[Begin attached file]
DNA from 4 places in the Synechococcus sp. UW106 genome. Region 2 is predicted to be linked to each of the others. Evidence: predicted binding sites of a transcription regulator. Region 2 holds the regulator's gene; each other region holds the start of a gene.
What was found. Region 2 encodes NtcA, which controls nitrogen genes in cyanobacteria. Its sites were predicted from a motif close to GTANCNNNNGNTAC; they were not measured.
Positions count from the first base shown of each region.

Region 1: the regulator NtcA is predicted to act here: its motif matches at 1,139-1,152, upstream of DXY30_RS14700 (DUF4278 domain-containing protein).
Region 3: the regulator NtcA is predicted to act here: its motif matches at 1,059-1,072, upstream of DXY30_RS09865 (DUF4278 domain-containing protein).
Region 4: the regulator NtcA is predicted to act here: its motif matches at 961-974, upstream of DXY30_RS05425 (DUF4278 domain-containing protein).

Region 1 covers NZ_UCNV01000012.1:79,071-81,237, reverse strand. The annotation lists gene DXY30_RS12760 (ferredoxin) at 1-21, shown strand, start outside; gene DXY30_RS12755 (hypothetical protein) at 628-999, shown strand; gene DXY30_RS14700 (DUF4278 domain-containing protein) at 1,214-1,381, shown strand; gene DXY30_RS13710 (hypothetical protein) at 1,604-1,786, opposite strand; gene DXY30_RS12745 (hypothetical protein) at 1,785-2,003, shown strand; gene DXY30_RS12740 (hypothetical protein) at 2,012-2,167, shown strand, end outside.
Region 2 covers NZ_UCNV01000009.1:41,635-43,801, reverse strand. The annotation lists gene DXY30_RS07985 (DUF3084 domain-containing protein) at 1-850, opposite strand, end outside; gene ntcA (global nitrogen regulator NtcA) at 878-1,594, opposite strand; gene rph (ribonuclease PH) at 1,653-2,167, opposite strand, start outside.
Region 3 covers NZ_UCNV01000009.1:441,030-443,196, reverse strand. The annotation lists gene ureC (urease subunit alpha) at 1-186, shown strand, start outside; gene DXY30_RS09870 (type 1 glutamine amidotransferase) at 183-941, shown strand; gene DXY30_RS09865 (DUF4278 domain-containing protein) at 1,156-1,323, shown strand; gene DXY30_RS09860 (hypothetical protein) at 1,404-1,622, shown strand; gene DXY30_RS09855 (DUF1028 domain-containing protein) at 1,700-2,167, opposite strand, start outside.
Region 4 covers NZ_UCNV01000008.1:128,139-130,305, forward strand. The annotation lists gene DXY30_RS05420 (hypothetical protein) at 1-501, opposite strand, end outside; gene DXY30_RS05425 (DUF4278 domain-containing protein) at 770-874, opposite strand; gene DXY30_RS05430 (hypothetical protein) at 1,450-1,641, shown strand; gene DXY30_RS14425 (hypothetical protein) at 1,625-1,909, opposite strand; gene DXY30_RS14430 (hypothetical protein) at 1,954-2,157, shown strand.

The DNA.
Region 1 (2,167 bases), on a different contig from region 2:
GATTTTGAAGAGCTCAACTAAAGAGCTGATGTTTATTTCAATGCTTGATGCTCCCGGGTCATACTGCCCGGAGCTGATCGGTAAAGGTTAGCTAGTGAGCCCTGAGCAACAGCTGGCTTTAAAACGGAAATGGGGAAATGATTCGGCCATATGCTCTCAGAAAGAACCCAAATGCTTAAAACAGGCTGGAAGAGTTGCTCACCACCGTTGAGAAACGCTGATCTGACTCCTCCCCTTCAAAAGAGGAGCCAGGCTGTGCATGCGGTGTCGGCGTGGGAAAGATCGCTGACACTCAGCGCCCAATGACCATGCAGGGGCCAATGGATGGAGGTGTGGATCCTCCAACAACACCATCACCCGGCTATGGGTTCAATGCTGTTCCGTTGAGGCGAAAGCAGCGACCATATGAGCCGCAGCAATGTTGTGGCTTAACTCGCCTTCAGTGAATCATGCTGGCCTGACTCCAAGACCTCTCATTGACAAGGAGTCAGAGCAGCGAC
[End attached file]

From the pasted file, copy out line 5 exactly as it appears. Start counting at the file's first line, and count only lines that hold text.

Region 3: the regulator NtcA is predicted to act here: its motif matches at 1,059-1,072, upstream of DXY30_RS09865 (DUF4278 domain-containing protein).